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Pollinating Ant

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What is it

“Crazy ant” is a common name that can refer to several invasive species found in the southeastern U.S. Their fast and erratic movement makes them appear crazed. This article will focus on the tawny crazy ant (TCA), as they are a large threat to Mississippi.

The tawny crazy ant’s scientific name is Nylanderia fulva. It has a long history of infestation in the southern United States, but did not become a concern for Mississippi until 2009, when it was introduced to the Gulf Coast. Though the TCA can be found in Florida and Texas, populations in Mississippi are thought to have been introduced through the shipping industry.

The TCA is a small, tawny colored ant that is easily recognized by its quick erratic movements and large numbers. The ants have multiple queens in each colony and can form super colonies where multiple colonies cooperate for food and protection. In Mississippi, tawny crazy ants may be confused with the long legged or long horned crazy ant (Paratrechina longicornus). Differences between individuals of the two species can be seen under the lens of a microscope, but P. longicornus is much less numerous than its cousin and, therefore, less of a concern at this time.

Tawny crazy ants can infest homes and yards. Millions of ants mass in any nook or cranny in which they can fit. Outdoors, ants build their nests in debris and any space that offers cover and protection, including mulch, garbage, and abandoned fire ant mounds. Inside, ants are often found inside walls and even electrical appliances.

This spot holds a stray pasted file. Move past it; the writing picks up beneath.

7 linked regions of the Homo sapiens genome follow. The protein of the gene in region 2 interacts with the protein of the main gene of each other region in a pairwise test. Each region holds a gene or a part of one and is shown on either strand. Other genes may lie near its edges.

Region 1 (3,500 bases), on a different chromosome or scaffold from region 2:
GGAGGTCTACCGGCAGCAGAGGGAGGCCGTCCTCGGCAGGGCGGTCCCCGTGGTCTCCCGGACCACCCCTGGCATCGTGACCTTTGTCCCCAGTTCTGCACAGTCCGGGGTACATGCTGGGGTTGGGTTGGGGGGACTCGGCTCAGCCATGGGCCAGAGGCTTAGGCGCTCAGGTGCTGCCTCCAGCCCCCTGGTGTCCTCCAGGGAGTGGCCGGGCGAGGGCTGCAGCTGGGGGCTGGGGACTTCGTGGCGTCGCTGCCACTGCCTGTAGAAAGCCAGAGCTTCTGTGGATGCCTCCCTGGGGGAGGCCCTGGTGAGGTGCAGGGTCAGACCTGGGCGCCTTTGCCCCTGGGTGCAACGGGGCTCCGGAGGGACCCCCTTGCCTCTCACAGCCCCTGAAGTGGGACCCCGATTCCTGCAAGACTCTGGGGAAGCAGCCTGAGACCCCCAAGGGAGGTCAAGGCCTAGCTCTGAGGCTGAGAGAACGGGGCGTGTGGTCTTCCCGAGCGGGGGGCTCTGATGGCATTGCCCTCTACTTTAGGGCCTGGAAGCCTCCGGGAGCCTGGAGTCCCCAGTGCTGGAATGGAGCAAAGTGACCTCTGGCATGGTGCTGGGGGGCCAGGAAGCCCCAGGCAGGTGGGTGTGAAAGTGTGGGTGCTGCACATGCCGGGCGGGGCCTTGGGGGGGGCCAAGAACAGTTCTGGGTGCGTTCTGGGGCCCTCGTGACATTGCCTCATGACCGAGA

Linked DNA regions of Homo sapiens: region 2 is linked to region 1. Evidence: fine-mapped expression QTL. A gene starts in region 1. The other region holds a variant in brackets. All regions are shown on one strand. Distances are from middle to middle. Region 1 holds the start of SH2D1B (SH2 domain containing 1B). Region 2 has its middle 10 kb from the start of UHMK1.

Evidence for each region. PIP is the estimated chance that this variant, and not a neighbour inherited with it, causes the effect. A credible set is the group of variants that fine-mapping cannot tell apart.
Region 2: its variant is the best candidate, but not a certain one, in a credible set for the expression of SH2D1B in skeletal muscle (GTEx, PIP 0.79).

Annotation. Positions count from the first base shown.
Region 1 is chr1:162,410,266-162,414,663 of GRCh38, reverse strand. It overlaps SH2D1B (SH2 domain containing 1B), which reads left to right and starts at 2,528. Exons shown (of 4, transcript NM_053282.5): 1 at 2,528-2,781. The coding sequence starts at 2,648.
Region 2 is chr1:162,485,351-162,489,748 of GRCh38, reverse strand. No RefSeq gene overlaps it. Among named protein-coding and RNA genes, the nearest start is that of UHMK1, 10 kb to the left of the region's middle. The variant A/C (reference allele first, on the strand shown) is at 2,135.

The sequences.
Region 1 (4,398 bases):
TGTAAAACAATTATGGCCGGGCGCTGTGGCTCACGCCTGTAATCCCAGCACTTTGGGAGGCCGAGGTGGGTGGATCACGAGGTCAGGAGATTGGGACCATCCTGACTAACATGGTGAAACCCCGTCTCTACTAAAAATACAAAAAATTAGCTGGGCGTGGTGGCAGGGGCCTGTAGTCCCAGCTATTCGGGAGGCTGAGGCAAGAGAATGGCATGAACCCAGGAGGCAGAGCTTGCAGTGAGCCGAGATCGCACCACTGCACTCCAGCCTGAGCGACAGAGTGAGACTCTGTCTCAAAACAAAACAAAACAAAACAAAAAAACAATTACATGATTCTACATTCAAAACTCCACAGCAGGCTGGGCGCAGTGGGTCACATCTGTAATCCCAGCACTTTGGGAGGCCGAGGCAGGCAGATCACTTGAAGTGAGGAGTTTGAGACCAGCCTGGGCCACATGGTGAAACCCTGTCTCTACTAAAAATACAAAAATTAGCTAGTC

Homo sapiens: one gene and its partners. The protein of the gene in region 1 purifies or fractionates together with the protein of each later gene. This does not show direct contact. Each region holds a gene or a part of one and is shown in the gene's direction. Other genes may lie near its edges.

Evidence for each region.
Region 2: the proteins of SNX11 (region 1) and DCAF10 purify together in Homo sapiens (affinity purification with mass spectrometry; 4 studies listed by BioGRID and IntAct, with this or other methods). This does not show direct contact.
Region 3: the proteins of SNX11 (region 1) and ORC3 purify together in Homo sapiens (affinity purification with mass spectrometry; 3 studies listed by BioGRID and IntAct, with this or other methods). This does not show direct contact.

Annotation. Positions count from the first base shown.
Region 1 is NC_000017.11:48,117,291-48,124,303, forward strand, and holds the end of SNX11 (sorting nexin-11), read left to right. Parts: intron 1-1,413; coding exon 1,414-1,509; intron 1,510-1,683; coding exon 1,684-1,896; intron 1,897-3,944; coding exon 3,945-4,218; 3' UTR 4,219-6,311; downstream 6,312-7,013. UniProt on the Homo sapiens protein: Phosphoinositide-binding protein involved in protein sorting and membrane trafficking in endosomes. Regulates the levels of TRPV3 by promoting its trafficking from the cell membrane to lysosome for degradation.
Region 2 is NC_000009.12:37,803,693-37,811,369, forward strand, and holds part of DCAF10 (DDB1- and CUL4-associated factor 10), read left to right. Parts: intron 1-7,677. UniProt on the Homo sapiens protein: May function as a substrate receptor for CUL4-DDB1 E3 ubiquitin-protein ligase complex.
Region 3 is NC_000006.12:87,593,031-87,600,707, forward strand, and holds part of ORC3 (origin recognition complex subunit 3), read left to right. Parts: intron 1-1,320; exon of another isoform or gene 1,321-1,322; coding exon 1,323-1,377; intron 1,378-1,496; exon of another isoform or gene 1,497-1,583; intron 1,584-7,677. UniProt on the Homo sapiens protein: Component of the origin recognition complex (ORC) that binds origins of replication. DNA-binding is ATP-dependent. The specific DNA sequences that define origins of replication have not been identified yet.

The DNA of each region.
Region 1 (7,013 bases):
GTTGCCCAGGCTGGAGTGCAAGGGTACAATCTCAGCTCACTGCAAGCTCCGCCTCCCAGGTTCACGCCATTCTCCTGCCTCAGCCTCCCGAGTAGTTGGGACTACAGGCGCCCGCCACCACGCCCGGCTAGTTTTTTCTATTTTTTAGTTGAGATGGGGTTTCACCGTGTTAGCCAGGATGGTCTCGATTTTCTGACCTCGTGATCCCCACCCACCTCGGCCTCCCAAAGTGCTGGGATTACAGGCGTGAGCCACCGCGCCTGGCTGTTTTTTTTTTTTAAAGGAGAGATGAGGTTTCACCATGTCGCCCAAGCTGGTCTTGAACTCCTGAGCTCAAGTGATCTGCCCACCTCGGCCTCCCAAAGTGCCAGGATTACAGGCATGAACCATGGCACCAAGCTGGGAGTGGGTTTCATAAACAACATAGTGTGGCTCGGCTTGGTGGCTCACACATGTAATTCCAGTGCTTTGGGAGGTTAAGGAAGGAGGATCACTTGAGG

How does it cause harm?

Crazy ants bite rather than sting, and they multiply very fast, reaching numbers in the millions in just a few weeks. Because of their large numbers, the TCA often displace local insect species as well as ground birds and other vertebrates. The millions of ants swarm in mass, displacing colonies of bees, smother hatching baby birds, and kill chickens by getting stuck in their nostrils. The ants invade homes while foraging for food and crawl all over the inhabitants. People living with ants describe phantom crawling sensations, constant tingling, and the feeling of helplessness as their space is invaded. The ant is even able to out-compete the Red Imported Fire ant, taking over colonies and killing the fire ant in the process. It is said that once crazy ants have moved in, their human neighbors miss the fire ants and want them back.

Tawny crazy ants cause at least 146.5 million dollars in electrical repairs for residents of Texas where the ant is most prevalent. It is unclear why the ants are attracted to electrical appliances and wires, but it is theorized that the heat that attracts them. Thousands of ants can clog electric devices. Cars, air conditioning units, TVs, and even lap top computers have been short circuited and ruined by the ants. When owners experience static on the TV screen or a flickering of the lights and open up the casings, they often find heaping piles of ants.

How do we stop it?

Because the crazy ants have multiple queens in a single colony and there are so many ants per colony, they can be difficult to exterminate. Over the counter pesticides can kill the insects, but they are not effective at controlling the population because they cannot kill enough of them. Baits used on other types of ants, like carpenter ants, also attract the tawny crazy ant, but are less effective for the same reason as the other insecticides. In 2008, the EPA granted permission to expand the use of Fipronil, an anti-termite pesticide, to combat the ant in seven counties around Houston. Recently, permission to use Fipronil was also granted to Mississippi. Today, the best method for control is an offensive rather than defensive approach. The most effective way to prevent the spread and invasion of homes is to keep the yard nearest the house clear of debris, mulch, and leaves.